First Drive Review: 2009 Volkswagen Tiguan
This 2009 review is representative of model years 2009 to 2014.
By Cameron Naish of Road & Track
Boulder, Colorado — With a faint swish from the 200-horsepower turbo engine and crisp, responsive handling, it is easy to forget that the new VW Tiguan is an SUV.
As the compact SUV market continues to grow, so do the vehicles. Volkswagen is now entering the market with a car that is practical, innovative, fun and actually still compact.
While the Tiguan may be small in size, it is big in personality. The name itself is a great conversational topic ("Tiguan" is a mix of the words "tiger" and "iguana"), and the VW comes with a variety of standard features such as stability control, satellite radio and ABS.
The car also features some options with each trim level (S, SE and SEL) that the competition does not, including a panoramic sunroof that stretches across the entire roof of the car, plus heated seats and dual-zone climate control. One of the most entertaining options is a touch-screen audio and navigation system. It has a 30GB harddrive that allows the driver to store multiple songs to the car itself as well as an MP3 player connection. The only downside to the stereo is how quickly it pumps out static; the sound quality drops significantly once the dial is turned to the halfway point and up.
No option is as important as how the car drives, and that is where the Tiguan shines. While the other vehicles in the segment feel like SUVs, the VW is different; it is downright fun. It handles well, responds quickly and does not suffer from body roll. While any SUV can get a person to the mountains with a snowboard and tons of gear or get the kids to soccer practice on time, this car gets people to their destinations with smiles on their faces.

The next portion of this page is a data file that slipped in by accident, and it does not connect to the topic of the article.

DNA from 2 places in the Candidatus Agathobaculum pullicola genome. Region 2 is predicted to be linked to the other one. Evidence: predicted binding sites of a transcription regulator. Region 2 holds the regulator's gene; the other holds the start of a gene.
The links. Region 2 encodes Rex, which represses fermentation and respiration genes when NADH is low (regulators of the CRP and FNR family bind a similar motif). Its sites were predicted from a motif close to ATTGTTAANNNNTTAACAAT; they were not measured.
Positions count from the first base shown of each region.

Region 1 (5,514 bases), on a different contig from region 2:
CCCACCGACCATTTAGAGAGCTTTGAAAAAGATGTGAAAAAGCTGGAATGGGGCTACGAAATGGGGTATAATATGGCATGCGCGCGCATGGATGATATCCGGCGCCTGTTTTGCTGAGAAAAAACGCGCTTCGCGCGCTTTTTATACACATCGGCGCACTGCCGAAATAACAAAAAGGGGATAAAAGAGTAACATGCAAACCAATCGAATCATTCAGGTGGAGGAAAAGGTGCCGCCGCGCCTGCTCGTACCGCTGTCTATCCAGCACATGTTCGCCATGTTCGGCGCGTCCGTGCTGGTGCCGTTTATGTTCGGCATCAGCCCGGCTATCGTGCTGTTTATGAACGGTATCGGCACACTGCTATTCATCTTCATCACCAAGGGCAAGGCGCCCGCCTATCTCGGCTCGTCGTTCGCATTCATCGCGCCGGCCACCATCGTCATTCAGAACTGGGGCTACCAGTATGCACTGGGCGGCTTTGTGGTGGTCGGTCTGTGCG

The vehicle is powered by a 2.0-liter turbocharged engine (that likes to drink premium fuel) that comes from the VW GTI hatchback. It may not break any speed records, but it goes from zero to 60 mph in 7.8 seconds with the 6-speed automatic transmission. A 6-speed manual transmission is also available, but VW's 4Motion AWD system is available only with the automatic.
Even with a peppy engine and automatic transmission, the Tiguan achieves adequate fuel economy. It has an estimated 17 mpg for city and 24 mpg for highway.
The Tiguan's exterior styling is an interesting blend of the Touareg and GTI. The interior is comfortable, quiet and roomy, especially with the sliding rear seats. There is 23.8 cubic feet room of cargo room in the back, and 56.1 with the rear seats folded down.
The engineers put effort into detail with tight seams, high-quality plastics and small VW emblems inside the headlight housings, but they dropped the ball when designing the seatbelt buckles; they are too high and awkward. The blinkers are also a bit too quiet, and after doing a lane change it is easy to accidentally leave them on.
Even though there is some room for improvement, the Tiguan is a well designed compact SUV, and each trim level has its unique style. As each trim level increases, so does the size of the Tiguan's rims (16 in. to 18 in.) and the total amount of chrome around the car.